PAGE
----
img_0125This year's international panel of jurors consisted of the following: UN Goodwill Ambassador Dadawa (China); screenwriter, film and opera director Atom Egoyan(Canada); actor, screenwriter, author and director Stephen Fry (UK); celebratedpianist, teacher, author and music administrator Gary Graffman (United States);film producer, founder and director of DHC/ART Foundation for Contemporary Art and PHI Group Phoebe Greenberg; singer, pianist, vocal coach and vocalproducer Elaine Overholt (Canada); and recording industry executive CostaPilavachi (Canada/UK/Greece).

This year's jury was unanimous in selecting Mr. Cohen, who in the pastdecade has received numerous honours including inductions into the Canadian Songwriters Hall of Fame and the Rock and Roll Hall of Fame. Following threeyears of extensive world touring, Cohen is expected to release an album of new material later this year.

 

 

Readers of The WholeNote, take note! We have a brand new video blog series, taken at opening of the Portrait Society of Canada's latest show, The Art of Canadian Music, where our very own Ori Dagan and Bryson Winchester interviewed some notable Canadian musicians and visual artists. Stay tuned for three more episodes in this video blog series, and be sure to check out the exhibition happening until April 1st at the John B. Aird Gallery, 900 Bay Street. www.portraitsocietyofcanada.com.

Readers of The WholeNote, take note! We have a brand new video blog series, taken at opening of the Portrait Society of Canada's latest show, The Art of Canadian Music, where our very own Ori Dagan and Bryson Winchester interviewed some notable Canadian musicians and visual artists. Stay tuned for three more episodes in this video blog series, and be sure to check out the exhibition happening until April 1st at the John B. Aird Gallery, 900 Bay Street. www.portraitsocietyofcanada.com.

Readers of The WholeNote, take note! We have a brand new video blog series, taken at opening of the Portrait Society of Canada's latest show, The Art of Canadian Music, where our very own Ori Dagan and Bryson Winchester interviewed some notable Canadian musicians and visual artists. Stay tuned for three more episodes in this video blog series, and be sure to check out the exhibition happening until April 1st at the John B. Aird Gallery, 900 Bay Street. www.portraitsocietyofcanada.com.

On March 9, Toronto Operetta Theatre gave the Canadian premiere of Luisa Fernanda, a zarzuela from 1932 by Spanish composer Federico Moreno Torroba (1891-1982).  This was the fourth zarzuela, a Spanish form of operetta, that TOT has presented and it was so appealing and elicited such audience enthusiasm one hopes there will be more to come.  It was a feast of first-class music-making from beginning to end.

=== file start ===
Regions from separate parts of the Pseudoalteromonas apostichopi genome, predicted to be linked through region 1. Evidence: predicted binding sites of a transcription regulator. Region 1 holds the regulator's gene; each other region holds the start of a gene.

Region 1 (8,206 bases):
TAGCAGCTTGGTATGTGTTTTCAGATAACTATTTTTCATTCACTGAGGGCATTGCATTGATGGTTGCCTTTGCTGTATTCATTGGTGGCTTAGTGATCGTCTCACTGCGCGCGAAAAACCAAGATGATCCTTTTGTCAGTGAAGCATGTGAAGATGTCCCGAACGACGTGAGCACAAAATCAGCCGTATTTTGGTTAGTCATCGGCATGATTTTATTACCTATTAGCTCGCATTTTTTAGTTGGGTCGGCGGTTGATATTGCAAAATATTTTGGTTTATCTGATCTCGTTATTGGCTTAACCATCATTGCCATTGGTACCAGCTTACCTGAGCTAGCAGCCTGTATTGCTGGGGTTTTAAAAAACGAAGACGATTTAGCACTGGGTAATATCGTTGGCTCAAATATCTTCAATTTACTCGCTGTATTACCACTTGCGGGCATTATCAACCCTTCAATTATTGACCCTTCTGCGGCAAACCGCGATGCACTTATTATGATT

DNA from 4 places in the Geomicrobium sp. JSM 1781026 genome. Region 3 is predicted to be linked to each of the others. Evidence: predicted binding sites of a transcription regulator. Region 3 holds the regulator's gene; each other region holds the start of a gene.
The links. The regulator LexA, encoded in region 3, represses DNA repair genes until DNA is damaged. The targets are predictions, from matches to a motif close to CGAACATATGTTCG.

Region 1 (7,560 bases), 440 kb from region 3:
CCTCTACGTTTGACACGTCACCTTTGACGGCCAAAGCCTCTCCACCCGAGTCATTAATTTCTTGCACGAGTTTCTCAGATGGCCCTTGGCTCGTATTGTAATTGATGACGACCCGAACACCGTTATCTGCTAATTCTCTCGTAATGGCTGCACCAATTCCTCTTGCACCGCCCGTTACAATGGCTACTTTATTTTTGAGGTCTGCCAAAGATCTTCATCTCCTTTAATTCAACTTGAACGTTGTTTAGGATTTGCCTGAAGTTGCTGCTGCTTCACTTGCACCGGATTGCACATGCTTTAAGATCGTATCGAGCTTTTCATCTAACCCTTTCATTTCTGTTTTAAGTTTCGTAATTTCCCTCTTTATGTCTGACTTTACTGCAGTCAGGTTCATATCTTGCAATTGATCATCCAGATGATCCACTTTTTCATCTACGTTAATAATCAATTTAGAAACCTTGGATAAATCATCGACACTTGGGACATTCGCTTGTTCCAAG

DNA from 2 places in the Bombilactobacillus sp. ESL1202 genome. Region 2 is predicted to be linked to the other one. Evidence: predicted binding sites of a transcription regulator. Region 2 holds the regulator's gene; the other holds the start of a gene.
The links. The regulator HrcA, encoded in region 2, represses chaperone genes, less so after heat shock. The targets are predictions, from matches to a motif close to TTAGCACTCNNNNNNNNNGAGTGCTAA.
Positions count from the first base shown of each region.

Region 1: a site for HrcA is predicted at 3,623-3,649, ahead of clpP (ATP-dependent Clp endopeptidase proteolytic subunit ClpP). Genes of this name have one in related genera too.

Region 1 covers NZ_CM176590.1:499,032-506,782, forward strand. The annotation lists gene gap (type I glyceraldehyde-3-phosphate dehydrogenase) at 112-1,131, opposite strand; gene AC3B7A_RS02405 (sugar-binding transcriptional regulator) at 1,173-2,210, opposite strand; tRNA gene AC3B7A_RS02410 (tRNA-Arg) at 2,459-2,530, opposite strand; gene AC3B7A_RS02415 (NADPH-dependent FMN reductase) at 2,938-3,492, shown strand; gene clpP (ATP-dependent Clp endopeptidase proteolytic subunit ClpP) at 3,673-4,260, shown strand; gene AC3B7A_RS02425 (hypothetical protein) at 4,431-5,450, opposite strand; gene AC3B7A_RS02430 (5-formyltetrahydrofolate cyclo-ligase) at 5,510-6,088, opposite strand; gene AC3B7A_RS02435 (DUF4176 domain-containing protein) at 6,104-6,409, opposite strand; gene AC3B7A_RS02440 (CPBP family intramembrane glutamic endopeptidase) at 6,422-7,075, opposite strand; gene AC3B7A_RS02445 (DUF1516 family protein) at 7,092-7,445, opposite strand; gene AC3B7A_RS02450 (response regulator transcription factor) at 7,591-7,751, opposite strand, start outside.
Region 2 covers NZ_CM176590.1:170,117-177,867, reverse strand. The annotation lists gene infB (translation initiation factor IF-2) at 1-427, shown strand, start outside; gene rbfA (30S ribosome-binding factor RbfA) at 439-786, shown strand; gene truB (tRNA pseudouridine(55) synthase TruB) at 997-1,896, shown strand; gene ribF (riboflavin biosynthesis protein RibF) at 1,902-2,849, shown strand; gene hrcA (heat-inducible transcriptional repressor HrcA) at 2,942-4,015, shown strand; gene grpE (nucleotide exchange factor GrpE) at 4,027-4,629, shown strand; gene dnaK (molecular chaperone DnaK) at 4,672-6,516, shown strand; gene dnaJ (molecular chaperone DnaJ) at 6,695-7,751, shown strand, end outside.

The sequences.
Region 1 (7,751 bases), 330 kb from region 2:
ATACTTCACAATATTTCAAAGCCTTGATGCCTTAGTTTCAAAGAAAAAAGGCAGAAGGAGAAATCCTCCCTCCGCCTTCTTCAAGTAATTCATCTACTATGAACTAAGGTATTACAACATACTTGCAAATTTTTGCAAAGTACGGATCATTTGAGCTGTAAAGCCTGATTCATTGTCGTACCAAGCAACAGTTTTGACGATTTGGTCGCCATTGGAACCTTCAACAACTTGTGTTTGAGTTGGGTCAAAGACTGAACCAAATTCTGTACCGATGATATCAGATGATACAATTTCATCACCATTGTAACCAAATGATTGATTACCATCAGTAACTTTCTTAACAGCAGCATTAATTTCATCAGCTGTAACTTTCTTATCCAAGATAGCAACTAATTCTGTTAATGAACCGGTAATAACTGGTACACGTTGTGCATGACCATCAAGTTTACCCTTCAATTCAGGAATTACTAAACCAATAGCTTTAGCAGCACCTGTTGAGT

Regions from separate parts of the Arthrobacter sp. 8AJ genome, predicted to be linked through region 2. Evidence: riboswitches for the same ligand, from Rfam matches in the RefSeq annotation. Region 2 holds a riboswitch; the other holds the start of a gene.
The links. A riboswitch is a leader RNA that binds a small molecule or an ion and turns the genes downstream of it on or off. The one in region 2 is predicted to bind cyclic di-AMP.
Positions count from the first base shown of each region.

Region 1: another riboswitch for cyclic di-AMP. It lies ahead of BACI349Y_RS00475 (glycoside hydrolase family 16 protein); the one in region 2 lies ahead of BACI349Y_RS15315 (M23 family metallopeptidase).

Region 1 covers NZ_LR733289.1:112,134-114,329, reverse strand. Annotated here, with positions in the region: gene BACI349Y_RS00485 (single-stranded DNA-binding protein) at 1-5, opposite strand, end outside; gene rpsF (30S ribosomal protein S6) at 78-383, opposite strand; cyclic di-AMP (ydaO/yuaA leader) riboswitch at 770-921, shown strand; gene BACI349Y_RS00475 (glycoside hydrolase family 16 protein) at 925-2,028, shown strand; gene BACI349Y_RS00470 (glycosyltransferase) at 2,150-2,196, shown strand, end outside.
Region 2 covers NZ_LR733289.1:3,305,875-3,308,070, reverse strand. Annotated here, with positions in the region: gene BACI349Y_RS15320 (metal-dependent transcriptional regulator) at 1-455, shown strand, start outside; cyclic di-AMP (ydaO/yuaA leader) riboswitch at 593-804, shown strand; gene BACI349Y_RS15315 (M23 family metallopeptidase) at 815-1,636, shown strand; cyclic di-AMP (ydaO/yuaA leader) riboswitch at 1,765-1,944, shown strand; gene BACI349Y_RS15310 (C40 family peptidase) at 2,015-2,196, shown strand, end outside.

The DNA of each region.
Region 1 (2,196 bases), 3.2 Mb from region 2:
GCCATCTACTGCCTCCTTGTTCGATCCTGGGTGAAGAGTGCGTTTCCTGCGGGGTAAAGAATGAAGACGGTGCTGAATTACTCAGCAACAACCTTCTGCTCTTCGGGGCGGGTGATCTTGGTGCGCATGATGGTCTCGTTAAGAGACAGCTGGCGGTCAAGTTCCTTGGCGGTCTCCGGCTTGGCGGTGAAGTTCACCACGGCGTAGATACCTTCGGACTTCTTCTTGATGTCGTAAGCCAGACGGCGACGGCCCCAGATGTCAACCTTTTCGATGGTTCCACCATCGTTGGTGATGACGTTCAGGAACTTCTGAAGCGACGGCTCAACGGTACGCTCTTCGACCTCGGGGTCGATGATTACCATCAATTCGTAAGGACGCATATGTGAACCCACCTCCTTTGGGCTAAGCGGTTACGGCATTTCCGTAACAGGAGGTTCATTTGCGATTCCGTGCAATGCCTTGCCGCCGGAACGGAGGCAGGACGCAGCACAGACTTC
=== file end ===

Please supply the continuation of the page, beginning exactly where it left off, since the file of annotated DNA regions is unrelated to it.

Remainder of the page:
The action is set in Madrid in 1868 during a republican insurrection against the regime of Queen Isabel II.  Javier (Edgar Ernesto Ramirez), fiancé of Luisa Fernanda (Michèle Bogdanowicz), has just been made a colonel and has been neglecting her.  Worse, he has been accompanying the Duchess Carolina (Miriam Khalil) about town.  When Luisa sees this she finally pays attention to the elderly, wealthy landowner Don Vidal (Guillermo Silva-Marin), who has fallen in love with her.  When the insurrection grows to revolution Javier is on the monarchist side while Don Vidal joins the anti-monarchist side where Luisa’s sympathies lie.

Luisa Fernanda contradicts preconceptions about operetta derived from other models.  It is not lightly satirical like Offenbach or Gilbert and Sullivan, but overtly critical of the monarchy and passionate in its plea for liberty, especially in the rousing chorus “¡Viva la libertad!” that opens Act 2.  Javier, the lead tenor, seems like a cad through most of the action and Don Vidal is not the familiar comic aged lover but in many ways becomes the emotional centre of the piece.

Musically, while the use of folk song and country dances pull the work in the direction of operetta, the arias for the four principals have the difficulty and weight of opera.  Torroba’s music seems positioned exactly halfway between the nationalist school of Manuel de Falla and the verismo of Puccini, flavoured with contemporary Viennese chromaticism when characters express distress.  It’s a rich musical language and proves why TOT’s inclusion of zarzuela is so important.  Not only does it explore an unjustly neglected realm of music theatre but it expands our notion of what operetta is.
Vocally, the revelation of the evening was Ramírez, a true Italianate tenor with endless lung-power and a heroic tone.  His triumphant entrance aria, “De este apacible rincón de Madrid,” drew such thunderous applause and bravos Ramírez should have a bright future ahead of him.  At the end, he was able to colour his voice so delicately that his contrition seemed completely believable.  Bogdanowicz’s sparkling soprano conveyed the vitality and youth of the title character, while Khalil’s silken tone captured the Duchess’s elegance and cunning.  It was a real pleasure to see Silva-Marin sing a major role on stage again, his voice full of power and clarity with ringing top notes.  He expressed an underlying sadness even in Don Vidal’s happiest moments that seemed to reflect the overall tone of the entire piece.  He, too, was greeted with volleys of bravos especially after his soaring, passionate “Lucha la fe por el triunfo,” when Don Vidal admits he fights only for Luisa’s sake.